I'm going to use https://new.mta.info/fares-and-tolls/long-island-rail-road/atlantic-ticket as an example of how terrible this is. Atlantic Ticket should, theoretically, be one of the more prominent pages, since it's a new, customer-friendly initiative. Which I can't even get to easily from the front page.

Problem number 1: So much white space. This is more apparent on wide screens, but easily two thirds of my screen is just white space on the side. That's awful.

Problem number 2: Information hierarchy is very, very poor. All the fonts are the same weight, all the colors are the same neon levels of brightness. As a result, I don't know where to look for things intuitively.

Problem number 3: The colors. Tone it down and save some peoples' eyes.

Problem number 4: The copy. Helvetica is great for design and great for branding, but is probably the worst choice for readable copy text on the web.

As someone who does a lot of UX and UI for a living, this website looks like something someone whipped up on Fiverr.

XXyrmqj.png

Edited by bobtehpanda
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10 hours ago, Around the Horn said:

I wouldn't call this TfL levels of clean, just yet... It's not as user friendly...

Using the example of finding weekend service changes:

TfL: home page, click status updates, click this weekend

MTA: home page, click more, click Planned Service Changes, click subways, manually change date, manually select line, click show me planned works

(repeat last two steps for each line as there is no select all option; the MTA website also doesn't have a map showing which areas of the system are affected on the same webpage as the service changes like TfL.)

 

Another example: finding information about Oyster and MetroCard:

TfL: Home page, click more, click Oyster

MTA: Home page, click Fares & Tolls, click Subway, Bus and Staten Island Railway fares, click about MetroCard

(Note also that some information about MetroCard is spread around on the subway/bus/SIR fare page unlike TfL which has all necessary Oyster information in one page)

Remember people, IT'S A BETA. Incomplete. To Be Changed.

At it's current stage, it's better than I expected it to be. And thus, clean. 

Edited by LTA1992
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8 hours ago, bobtehpanda said:

It looks pretty for all of thirty seconds.

I'm going to use https://new.mta.info/fares-and-tolls/long-island-rail-road/atlantic-ticket as an example of how terrible this is. Atlantic Ticket should, theoretically, be one of the more prominent pages, since it's a new, customer-friendly initiative. Which I can't even get to easily from the front page.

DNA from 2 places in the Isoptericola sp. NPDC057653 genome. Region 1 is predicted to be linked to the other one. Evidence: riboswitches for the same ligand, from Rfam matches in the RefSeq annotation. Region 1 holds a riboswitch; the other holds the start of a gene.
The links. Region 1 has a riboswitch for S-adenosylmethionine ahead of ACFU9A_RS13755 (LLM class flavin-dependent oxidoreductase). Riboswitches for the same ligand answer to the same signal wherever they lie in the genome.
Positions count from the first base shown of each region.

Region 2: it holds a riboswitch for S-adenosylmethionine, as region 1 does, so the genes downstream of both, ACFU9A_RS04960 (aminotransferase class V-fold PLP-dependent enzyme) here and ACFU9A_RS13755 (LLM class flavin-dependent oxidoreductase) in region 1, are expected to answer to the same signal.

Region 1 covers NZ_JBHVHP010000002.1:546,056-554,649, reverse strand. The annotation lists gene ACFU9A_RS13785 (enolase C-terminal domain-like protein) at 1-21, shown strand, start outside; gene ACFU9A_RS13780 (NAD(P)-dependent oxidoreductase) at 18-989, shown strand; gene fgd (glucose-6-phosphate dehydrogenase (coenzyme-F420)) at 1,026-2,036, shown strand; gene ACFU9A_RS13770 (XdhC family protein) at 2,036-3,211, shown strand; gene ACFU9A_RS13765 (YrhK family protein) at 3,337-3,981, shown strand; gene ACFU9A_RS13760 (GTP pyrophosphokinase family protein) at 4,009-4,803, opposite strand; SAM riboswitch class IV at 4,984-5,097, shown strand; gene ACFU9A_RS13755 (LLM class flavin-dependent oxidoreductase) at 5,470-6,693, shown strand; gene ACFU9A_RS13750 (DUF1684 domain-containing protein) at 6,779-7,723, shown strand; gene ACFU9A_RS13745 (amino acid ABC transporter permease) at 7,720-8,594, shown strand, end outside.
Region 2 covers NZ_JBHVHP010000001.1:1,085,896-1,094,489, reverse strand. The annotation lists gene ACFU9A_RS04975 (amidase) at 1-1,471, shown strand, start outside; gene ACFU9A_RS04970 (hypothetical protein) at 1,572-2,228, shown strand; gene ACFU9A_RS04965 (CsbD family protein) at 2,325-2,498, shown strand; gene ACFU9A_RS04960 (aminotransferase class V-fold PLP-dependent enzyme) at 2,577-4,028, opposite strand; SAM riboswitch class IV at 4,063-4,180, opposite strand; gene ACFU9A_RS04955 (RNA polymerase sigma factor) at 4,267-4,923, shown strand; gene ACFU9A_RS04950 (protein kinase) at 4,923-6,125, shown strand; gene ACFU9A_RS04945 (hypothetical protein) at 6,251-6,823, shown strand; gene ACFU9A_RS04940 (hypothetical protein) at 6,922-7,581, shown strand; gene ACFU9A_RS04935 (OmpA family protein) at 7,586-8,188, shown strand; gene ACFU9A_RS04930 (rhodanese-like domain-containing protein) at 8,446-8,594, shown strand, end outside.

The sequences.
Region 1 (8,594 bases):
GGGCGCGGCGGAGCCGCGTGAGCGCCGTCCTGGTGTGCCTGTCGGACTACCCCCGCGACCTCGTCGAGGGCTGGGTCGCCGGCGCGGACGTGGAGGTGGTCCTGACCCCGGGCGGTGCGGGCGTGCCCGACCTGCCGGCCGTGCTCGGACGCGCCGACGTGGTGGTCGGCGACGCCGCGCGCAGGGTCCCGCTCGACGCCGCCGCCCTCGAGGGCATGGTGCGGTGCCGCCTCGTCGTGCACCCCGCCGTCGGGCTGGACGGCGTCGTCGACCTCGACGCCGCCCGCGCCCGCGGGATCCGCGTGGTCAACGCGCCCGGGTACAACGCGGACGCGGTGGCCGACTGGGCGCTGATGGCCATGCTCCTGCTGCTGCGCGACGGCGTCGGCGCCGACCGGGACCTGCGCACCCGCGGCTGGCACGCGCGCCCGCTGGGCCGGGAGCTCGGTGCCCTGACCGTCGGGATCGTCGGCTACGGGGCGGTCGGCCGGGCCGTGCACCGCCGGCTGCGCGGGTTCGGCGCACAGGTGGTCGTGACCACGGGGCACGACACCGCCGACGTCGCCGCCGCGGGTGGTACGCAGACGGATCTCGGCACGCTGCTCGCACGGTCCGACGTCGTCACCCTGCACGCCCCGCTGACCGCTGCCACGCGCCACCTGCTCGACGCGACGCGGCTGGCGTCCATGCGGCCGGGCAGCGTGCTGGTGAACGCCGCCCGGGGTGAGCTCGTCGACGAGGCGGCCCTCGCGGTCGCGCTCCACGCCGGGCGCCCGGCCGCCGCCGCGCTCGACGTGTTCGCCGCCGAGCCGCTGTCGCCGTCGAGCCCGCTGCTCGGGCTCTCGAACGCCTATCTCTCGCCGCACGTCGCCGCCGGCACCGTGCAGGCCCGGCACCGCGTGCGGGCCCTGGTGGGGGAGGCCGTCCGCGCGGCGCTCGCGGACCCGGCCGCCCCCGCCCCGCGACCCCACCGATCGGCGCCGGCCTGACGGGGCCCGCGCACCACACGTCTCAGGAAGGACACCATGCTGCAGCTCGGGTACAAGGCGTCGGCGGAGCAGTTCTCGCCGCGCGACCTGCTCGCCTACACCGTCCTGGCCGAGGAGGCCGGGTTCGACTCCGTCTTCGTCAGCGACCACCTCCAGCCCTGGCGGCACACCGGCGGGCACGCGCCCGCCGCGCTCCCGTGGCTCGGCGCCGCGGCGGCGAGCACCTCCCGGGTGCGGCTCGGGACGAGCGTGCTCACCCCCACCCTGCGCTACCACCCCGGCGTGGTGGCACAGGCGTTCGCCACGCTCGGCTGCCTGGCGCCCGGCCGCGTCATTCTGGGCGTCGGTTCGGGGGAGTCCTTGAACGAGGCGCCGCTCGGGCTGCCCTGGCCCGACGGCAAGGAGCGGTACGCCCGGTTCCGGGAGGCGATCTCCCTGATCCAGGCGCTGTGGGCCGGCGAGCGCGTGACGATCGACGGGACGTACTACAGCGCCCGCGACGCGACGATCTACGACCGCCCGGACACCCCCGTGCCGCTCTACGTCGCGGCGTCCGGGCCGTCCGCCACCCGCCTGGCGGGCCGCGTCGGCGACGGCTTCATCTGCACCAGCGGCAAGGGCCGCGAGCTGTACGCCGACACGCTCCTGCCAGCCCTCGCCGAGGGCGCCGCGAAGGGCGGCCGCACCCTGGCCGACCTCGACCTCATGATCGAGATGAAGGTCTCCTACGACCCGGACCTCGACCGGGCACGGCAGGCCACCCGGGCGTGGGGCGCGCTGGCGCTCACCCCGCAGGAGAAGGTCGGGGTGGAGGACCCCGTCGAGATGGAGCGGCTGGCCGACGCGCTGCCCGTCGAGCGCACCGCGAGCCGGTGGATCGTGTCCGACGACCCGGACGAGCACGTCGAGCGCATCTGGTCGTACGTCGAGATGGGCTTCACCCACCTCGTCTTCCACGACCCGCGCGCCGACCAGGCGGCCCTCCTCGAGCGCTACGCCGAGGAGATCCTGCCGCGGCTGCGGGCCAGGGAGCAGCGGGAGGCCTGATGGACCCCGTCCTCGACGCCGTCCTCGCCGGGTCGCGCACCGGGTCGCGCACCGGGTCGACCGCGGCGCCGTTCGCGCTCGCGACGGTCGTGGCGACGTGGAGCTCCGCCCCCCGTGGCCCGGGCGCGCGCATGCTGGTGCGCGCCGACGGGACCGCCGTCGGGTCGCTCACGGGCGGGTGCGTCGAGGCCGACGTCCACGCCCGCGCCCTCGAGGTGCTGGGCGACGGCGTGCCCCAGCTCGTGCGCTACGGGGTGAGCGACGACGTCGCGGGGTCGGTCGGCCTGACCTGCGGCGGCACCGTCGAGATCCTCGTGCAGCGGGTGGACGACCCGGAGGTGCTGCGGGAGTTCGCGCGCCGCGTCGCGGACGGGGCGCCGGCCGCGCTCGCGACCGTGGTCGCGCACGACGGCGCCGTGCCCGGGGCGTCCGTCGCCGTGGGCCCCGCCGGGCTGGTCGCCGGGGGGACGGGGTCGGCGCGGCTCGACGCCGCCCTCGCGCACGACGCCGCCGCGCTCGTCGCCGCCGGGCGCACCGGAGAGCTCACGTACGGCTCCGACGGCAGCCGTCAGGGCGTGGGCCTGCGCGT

Problem number 1: So much white space. This is more apparent on wide screens, but easily two thirds of my screen is just white space on the side. That's awful.

Problem number 2: Information hierarchy is very, very poor. All the fonts are the same weight, all the colors are the same neon levels of brightness. As a result, I don't know where to look for things intuitively.

Problem number 3: The colors. Tone it down and save some peoples' eyes.

Problem number 4: The copy. Helvetica is great for design and great for branding, but is probably the worst choice for readable copy text on the web.

As someone who does a lot of UX and UI for a living, this website looks like something someone whipped up on Fiverr.

XXyrmqj.png

3

It's a Beta there's time for feedback and change. If designed mobile 1st and adapted with some type of bootstrapping how would you solve for the white space it's adaptive.

The taxonomy (Hierarchal) Structure isn't too bad people can navigate wayfinding is okay. I do agree with the fonts and weights. The color swatches primary and secondary colors are fair as well. Blue is pretty harmonious the hint of yellow counteracts as well.

I guess the main question is who are the primary user Personas ? Current user Journeys?  Working in UX you know our critiques and POV dont always solve for the pains and gains of the user.. It needs some work but it's a step in the right direction. Im sure the backend is alot lighter as well. Maybe a MEAN stack? Should be somewhat easier to implement future updates and changes.  

Edited by RailRunRob

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37 minutes ago, LTA1992 said: